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Yuan L.,Hefei University of Technology | Yuan L.,Jiangsu Bio Engineering Research Center on Selenium | Yuan L.,Suzhou University of Science and Technology | Sun L.,Hefei University of Technology | And 5 more authors.
PLoS ONE | Year: 2015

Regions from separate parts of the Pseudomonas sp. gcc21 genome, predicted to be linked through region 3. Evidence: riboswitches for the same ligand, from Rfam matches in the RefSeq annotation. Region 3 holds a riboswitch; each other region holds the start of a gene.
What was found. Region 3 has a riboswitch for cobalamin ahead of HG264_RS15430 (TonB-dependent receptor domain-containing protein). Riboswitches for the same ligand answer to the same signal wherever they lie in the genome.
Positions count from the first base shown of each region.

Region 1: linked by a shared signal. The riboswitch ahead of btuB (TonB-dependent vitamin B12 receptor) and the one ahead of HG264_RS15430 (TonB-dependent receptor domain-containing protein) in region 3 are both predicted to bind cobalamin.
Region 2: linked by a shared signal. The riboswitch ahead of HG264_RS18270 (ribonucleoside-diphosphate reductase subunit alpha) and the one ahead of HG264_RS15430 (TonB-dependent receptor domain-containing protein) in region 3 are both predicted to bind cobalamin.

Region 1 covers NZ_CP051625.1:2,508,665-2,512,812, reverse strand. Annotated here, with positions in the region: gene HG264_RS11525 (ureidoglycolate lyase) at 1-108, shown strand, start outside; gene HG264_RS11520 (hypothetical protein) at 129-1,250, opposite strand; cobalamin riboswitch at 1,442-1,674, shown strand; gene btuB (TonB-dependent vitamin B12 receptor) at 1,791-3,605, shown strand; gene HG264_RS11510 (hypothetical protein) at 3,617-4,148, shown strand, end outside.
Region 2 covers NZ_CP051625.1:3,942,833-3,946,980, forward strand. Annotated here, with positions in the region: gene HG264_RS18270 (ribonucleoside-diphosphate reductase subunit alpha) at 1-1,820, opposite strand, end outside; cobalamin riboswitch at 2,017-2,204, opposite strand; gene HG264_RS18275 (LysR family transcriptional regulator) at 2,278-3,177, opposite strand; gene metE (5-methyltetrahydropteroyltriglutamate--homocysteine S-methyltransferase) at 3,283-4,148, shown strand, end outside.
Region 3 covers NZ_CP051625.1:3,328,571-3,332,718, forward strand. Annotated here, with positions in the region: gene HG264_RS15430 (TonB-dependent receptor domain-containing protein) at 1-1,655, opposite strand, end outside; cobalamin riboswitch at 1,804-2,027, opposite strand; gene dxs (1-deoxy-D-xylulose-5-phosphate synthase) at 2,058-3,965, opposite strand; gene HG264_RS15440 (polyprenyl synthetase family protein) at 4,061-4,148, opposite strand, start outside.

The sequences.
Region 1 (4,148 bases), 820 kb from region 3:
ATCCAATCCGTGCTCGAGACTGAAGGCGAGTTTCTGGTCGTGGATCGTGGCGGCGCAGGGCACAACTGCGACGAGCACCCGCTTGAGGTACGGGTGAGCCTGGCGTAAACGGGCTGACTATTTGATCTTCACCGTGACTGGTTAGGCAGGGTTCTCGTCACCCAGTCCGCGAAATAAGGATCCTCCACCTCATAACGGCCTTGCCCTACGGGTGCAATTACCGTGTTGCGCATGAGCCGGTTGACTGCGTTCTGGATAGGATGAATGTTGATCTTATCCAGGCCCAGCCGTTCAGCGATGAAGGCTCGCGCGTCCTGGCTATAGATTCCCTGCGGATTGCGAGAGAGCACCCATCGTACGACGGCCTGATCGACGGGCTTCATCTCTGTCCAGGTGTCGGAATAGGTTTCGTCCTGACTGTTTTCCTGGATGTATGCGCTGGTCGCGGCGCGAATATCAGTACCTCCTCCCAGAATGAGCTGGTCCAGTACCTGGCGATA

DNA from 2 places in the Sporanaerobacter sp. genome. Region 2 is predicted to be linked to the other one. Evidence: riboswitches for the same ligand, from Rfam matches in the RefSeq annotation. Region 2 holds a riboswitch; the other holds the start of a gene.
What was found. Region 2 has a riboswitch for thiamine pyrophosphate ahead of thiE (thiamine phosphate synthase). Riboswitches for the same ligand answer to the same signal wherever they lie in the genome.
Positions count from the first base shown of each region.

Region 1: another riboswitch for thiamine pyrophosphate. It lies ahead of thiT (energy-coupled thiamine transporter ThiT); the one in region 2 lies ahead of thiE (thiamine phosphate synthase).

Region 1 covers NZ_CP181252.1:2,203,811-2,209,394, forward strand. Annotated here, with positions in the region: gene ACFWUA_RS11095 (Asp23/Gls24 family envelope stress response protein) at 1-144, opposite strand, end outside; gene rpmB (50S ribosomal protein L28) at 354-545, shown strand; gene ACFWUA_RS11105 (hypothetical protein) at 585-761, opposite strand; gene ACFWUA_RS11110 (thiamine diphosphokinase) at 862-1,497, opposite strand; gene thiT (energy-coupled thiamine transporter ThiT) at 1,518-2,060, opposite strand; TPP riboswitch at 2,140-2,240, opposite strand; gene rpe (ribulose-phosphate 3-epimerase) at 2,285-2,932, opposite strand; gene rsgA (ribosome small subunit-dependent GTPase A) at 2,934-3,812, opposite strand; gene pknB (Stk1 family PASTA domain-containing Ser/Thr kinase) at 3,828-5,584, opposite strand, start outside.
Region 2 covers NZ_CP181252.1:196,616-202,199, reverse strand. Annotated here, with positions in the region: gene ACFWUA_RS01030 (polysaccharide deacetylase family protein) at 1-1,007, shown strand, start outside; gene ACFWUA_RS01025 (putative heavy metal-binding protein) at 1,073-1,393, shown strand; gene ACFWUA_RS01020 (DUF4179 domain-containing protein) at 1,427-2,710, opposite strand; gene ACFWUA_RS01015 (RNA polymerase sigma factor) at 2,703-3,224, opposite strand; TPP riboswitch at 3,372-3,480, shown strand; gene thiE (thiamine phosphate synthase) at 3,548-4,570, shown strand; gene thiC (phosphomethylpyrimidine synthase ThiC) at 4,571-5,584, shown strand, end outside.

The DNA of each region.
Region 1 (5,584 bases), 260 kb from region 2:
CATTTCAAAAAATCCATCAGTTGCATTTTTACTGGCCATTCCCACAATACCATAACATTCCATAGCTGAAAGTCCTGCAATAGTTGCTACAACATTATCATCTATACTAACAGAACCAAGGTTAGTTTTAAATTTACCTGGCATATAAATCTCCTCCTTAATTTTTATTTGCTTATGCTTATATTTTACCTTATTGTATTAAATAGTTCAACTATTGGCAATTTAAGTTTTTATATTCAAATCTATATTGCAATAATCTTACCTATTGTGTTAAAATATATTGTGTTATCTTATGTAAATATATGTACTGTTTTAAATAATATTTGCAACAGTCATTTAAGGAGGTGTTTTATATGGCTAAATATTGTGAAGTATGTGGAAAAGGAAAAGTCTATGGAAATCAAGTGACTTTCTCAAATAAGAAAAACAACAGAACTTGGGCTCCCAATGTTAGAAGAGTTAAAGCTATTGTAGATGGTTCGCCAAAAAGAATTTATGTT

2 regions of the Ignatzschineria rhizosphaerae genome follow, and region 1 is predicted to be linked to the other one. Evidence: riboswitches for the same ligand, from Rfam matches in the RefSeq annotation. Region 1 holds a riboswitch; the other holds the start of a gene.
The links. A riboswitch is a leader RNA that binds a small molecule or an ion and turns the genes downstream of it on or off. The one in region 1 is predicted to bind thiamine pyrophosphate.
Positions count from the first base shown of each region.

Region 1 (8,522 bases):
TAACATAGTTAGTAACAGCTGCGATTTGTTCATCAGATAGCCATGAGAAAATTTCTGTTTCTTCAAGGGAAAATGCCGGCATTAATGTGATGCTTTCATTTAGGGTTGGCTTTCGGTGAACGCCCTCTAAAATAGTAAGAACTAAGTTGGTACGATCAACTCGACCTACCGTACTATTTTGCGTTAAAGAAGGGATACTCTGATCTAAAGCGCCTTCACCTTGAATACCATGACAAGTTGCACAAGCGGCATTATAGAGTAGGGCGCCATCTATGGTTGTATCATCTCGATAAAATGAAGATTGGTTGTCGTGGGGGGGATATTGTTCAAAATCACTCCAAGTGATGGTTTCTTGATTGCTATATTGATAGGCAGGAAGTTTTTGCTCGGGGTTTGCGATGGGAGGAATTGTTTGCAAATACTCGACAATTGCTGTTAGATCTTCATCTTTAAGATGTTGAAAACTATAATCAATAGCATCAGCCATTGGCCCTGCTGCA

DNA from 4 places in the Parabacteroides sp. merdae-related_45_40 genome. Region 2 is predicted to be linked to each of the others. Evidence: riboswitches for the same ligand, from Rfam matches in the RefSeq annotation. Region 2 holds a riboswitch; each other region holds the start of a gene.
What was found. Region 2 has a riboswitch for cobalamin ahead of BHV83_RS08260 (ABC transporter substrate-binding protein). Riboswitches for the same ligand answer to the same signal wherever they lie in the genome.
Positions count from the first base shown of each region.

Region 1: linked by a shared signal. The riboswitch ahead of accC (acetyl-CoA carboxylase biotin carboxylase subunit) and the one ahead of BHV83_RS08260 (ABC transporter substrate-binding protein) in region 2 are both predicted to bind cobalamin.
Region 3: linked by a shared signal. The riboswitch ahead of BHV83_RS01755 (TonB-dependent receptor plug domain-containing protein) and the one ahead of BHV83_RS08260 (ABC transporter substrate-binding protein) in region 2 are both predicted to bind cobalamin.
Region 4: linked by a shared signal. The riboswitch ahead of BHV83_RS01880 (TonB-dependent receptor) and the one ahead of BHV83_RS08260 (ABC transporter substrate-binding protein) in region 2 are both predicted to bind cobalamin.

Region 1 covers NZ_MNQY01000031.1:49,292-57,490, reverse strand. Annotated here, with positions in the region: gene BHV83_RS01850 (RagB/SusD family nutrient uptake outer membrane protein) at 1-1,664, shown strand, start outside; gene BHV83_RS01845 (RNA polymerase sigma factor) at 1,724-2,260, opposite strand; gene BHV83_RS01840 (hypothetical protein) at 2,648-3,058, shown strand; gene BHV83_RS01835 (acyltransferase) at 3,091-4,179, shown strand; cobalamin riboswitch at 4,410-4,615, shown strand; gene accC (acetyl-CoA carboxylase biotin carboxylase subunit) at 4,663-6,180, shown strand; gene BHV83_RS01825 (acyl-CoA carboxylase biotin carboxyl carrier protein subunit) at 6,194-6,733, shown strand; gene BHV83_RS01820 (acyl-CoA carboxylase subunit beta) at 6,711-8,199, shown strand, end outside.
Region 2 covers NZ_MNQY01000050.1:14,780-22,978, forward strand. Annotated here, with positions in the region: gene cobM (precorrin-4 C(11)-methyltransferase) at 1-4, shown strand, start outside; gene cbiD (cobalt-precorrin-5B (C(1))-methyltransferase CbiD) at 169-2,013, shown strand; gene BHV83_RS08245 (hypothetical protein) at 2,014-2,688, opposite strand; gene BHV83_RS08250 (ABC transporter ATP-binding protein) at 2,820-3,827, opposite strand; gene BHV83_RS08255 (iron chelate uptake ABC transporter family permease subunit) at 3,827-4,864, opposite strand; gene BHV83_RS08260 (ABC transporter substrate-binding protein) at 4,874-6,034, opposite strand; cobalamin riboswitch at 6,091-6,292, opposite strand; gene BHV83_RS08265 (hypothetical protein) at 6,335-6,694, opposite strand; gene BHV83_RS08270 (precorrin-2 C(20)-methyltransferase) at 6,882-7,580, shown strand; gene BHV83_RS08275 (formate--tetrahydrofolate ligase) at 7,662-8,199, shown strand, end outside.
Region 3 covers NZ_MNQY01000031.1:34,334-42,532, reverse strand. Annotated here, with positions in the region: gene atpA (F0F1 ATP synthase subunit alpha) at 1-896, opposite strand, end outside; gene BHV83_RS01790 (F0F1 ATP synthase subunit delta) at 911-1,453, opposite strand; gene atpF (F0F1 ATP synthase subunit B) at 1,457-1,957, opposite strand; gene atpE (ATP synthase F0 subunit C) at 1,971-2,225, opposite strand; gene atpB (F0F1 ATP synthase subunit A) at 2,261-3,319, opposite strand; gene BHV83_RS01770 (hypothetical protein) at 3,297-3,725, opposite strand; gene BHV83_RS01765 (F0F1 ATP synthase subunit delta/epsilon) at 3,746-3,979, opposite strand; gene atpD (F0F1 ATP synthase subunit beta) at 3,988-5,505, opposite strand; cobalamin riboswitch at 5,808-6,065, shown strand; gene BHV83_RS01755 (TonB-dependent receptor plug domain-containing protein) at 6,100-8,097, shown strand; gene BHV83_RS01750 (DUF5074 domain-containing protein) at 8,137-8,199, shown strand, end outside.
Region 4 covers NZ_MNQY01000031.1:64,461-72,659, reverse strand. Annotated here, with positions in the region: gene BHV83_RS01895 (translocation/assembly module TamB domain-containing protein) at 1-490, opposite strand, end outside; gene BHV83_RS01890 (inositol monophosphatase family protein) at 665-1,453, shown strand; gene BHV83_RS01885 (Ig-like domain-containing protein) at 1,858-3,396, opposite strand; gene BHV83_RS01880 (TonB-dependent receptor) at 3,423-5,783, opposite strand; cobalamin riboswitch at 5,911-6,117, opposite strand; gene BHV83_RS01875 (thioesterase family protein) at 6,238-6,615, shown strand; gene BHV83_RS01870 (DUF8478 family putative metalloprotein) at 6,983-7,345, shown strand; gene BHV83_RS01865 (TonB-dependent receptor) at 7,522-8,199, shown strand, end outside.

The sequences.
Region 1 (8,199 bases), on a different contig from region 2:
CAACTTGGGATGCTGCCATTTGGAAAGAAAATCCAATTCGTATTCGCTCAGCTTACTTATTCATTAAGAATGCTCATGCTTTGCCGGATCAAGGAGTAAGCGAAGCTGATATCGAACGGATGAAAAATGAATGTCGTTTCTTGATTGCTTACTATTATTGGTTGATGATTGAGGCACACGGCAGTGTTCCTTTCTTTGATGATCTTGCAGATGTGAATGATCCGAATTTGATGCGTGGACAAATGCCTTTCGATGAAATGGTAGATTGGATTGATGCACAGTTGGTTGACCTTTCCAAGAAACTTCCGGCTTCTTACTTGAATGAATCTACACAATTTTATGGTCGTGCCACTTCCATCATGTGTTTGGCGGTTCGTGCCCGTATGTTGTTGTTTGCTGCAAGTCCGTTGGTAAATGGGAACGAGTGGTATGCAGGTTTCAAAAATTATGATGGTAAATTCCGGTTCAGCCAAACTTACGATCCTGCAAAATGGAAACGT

An ancient wood layer dated at about 5600 yr BP by accelerator mass spectrometry (AMS) 14C was discovered in an intertidal zone of the East China Sea. Extensive and horizontally stratified sediments with black color on the top and yellowish-red at the bottom, and some nodule-cemented concretions with brown surface and black inclusions occurred in this intertidal zone. Microscale analysis methods were employed to study the microscale characterization and trace element distribution in the stratified sediments and concretions. Light microscopy, scanning electron microscopy (SEM) and backscattered electron imaging (BSE) revealed the presence of different coatings on the sand grains. The main mineral compositions of the coatings were ferrihydrite and goethite in the yellowish-red parts, and birnessite in the black parts using X-ray powder diffraction (XRD). SEM observations showed that bacteriogenic products and bacterial remnants extensively occurred in the coatings, indicating that bacteria likely played an important role in the formation of ferromanganese coatings. Post-Archean Australian Shale (PAAS)-normalized middle rare earth element (MREE) enrichment patterns of the coatings indicated that they were caused by two sub-sequential processes: (1) preferentially release of Fe-Mn from the beach rocks by fermentation of ancient woods and colloidal flocculation in the mixing water zone and (2) preferential adsorption of MREE by Fe-Mn oxyhydroxides from the seawater. The chemical results indicated that the coatings were enriched with Sc, V, Cr, Co, Ni, Cu, Zn, Ba, especially with respect to Co, Ni. The findings of the present study provide an insight in the microscale features of ferromanganese coatings and the Fe-Mn biogeochemical cycling during the degradation of buried organic matter in intertidal zones or shallow coasts. © 2015 Yuan et al.

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